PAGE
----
Bance says consumers’ attitudes towards buying clothing have changed in recent times, driving them to seek more variety of outfits. Photos of what someone wore at any given party are likely to be online within hours.
“The proliferation of social media has a lot to do with an increasing social pressure, which has heightened the growing desire for people to make a statement with their fashion and for a woman’s inherent desire not to wear the same dress twice,” she explains.
With garments and accessories offered at up to one-third of the retail price, such cloud fashion seeks to attract repeat business from customers whenever an occasion calls for something slightly more special. For many customers, it stops them both wasting money and having to store racks of unused dresses.
WishWantWear co-founder Suruchi Bhargava adds: “We encourage women to think of it as an extension of their wardrobe.”
It is not just the person on the street seeking these services. WishWantWear recently partnered with the Bafta TV Awards, for example, dressing attendees in designer gowns. According to Bance, aside from the benefits of celebrity exposure, there are significant marketing opportunities available to designer brands in letting consumers pick their clothes from the cloud.
“Women will typically only have tried a few high-end designer brands in their lifetime, if any. With rental, designer labels get to be introduced to potential customers on a regular basis – 98% of our customers try a new brand they have never worn previously in their life. That is a huge marketing opportunity for designers trying to reach new customers and the next generation on a mass scale.”
WishWantWear’s Bhargava claims there is also an appeal for seasoned wearers of designer couture. “We offer consumers who are already able to afford to buy a few dresses a year the chance to be more experimental and have a bit of fun with fashion, without having the price at the back of their minds.”
How to spot a cloud consumer
Facebook’s 500 million active users each share 90 pieces of content every month, including web links, news stories, blog posts, notes and photo albums. “The web is being rebuilt around people – shifting from the information web to the social web,” according to Facebook UK commercial director Stephen Haines.
And as consumers increasingly inhabit this space it gives marketers new means of addressing them individually, he adds. “The social web means that brands can put people at the centre of their marketing. In a world where people want to connect and share with the people in their lives, marketing is becoming more personalised.”
Cloud consumers are just as visible in the real world as on the internet. Along with keeping their content in the cloud, people are increasingly relinquishing physical ownership in order to pick and choose what they consume as it suits them.
Across all industries, cloud consumers have two key requirements. First, more flexibility. The alternatives to physical ownership usually involve the flexibility of renting more often, from a wider selection of options, and at a lower cost each time. In the fashion industry, for example, consumers can pick a new dress for every party and then return it to the cloud the next day.
In the automotive sector, services like Streetcar provide a vehicle parked just down the road that can be used at any time on a pay-as-you-go basis. For those who need to drive more often, meanwhile, manufacturers are offering loans that allow buyers to put off the majority of the purchase price, keep the car for a couple of years, then hand it back or trade it up.
The second key requirement is less responsibility. By choosing not to store things themselves, consumers pass on the risks and responsibilities of physical ownership. In cloud computing or the media industry, for example, this includes the risk of data loss from hard drives, and the need to transfer files onto new devices.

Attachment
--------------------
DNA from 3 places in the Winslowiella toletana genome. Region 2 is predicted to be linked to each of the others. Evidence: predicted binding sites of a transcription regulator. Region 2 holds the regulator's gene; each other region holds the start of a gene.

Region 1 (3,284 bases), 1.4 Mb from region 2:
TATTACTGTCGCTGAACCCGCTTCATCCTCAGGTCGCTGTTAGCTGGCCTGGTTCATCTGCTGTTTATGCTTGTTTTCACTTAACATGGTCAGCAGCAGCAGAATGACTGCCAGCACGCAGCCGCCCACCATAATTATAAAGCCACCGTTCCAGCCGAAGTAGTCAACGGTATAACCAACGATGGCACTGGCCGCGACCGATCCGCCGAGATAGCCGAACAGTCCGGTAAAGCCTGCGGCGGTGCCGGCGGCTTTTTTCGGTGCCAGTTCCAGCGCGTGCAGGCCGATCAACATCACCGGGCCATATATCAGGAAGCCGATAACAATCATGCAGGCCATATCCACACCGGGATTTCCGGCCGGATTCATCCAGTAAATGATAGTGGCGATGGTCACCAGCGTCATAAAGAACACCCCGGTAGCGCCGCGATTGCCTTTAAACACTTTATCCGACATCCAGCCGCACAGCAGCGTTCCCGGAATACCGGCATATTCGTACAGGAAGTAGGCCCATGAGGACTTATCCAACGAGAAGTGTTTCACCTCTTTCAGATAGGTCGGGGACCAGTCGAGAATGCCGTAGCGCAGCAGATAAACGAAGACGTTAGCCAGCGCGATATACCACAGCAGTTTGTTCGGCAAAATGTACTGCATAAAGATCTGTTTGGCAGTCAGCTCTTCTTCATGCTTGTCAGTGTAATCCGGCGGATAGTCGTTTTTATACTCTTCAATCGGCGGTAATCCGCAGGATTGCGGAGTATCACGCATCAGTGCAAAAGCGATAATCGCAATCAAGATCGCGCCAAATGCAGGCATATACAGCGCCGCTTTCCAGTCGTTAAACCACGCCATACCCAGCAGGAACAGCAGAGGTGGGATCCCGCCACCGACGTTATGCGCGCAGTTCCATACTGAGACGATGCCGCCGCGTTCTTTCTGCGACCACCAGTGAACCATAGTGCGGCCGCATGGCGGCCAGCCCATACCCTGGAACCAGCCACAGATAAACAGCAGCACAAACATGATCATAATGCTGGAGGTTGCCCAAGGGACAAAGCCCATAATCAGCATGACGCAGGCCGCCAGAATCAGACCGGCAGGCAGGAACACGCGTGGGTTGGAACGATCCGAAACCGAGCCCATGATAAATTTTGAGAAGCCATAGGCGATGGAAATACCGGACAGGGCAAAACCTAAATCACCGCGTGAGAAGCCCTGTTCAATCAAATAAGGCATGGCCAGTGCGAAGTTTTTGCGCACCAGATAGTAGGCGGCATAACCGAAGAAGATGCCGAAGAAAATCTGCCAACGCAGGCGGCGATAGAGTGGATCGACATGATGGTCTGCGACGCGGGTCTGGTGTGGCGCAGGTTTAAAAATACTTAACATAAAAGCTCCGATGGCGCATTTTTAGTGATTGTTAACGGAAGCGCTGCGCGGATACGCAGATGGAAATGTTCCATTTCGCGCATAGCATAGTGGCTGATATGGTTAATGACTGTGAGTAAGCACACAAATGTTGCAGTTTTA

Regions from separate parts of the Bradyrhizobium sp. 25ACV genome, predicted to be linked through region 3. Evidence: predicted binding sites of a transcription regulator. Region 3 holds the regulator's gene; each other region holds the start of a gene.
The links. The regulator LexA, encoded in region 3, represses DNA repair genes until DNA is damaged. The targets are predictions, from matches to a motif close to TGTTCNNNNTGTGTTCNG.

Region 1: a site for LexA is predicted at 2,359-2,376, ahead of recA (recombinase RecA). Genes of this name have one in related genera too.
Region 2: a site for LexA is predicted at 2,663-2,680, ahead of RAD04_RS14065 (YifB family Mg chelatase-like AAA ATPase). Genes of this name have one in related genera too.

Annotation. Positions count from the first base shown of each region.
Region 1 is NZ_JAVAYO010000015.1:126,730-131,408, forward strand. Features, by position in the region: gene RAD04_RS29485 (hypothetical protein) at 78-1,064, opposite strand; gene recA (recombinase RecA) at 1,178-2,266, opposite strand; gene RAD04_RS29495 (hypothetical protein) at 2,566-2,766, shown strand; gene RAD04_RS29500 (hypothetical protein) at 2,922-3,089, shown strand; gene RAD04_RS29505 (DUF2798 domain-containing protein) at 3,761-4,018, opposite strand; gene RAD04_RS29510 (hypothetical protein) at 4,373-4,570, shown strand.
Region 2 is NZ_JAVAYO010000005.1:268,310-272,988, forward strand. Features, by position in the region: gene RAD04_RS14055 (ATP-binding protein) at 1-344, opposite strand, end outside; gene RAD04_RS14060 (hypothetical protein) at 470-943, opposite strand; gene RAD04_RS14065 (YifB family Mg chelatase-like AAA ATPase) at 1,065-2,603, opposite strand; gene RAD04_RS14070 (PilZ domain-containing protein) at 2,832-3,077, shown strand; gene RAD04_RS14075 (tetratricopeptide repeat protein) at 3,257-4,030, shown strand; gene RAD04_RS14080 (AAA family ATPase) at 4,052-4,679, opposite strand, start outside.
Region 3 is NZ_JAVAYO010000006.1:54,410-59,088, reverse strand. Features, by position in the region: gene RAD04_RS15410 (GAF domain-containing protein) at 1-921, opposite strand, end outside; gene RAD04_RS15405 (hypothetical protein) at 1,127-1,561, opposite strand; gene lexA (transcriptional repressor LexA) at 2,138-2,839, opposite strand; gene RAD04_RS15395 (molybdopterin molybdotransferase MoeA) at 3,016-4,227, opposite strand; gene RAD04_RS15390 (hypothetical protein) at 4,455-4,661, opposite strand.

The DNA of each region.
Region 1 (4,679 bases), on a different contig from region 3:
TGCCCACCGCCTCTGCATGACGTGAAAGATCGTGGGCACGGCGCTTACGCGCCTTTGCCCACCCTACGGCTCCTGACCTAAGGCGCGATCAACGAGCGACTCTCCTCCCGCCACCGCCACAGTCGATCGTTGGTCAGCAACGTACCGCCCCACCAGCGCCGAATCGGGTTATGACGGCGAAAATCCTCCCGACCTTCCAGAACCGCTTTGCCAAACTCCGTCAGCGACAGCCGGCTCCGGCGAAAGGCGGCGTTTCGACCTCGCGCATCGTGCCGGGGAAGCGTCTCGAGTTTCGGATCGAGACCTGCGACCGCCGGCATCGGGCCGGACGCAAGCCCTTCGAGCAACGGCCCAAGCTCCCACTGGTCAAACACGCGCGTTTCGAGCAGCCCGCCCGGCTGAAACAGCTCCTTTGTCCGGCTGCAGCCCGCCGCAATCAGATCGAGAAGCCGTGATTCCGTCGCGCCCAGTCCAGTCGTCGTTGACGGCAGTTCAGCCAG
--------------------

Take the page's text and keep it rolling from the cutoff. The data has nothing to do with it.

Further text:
Consumers free themselves from similar risks in other industries. By not owning a car outright, for example, there is no risk of losing value when it comes to be sold. With a service like Streetcar, consumers are even released from the responsibilities of upkeep and running costs.
Why is cloud consumption on the rise in so many different sectors?
Brett Akker, co-founder, Streetcar
Where people might have viewed car ownership as a necessity a few years ago, it is now seen more as a luxury, particularly for those people who use a car on very rare occasions. In a city like London, that is the vast majority of people.
If you asked people four or five years ago what it costs them to own their car, they would probably have thought of fuel costs and that was about it. Today they are thinking of all the other costs associated with vehicle ownership – depreciation, road tax, parking permit and insurance. People will move towards car sharing where the service itself is as convenient as car ownership, but you do not have the other hassles and costs that go with it.
Miles Shipside, commercial director, Rightmove
The inherent and continuing UK model is to buy your property, but there is a sector of buyers that just will not be able to get the finance. While there is a drop-off in the number of people that have an urgency to buy, people would still like to do so when they can afford to – they are just accepting that it is further away.
From a sentiment point of view, people often hope that financial crises are going to be over quickly and mortgage availability will return. I suspect there is a dawning realisation that a change of government is not going to solve this.
Banking crises that we thought were over are not necessarily so. Over time, there has been an acceptance that this is the status quo, and it is going to be longer before people can get on the housing ladder.
Krister Nilsson, chief executive, Xcerion
The risk of data loss is increasing with devices becoming much more mobile, so cloud storage is a way of managing this risk.
The trend is away from using the cloud as a convenient way of moving files between computers to using it as a way of disconnecting physical storage from the files. It means that hardware can be replaced or added, but the data is always accessible.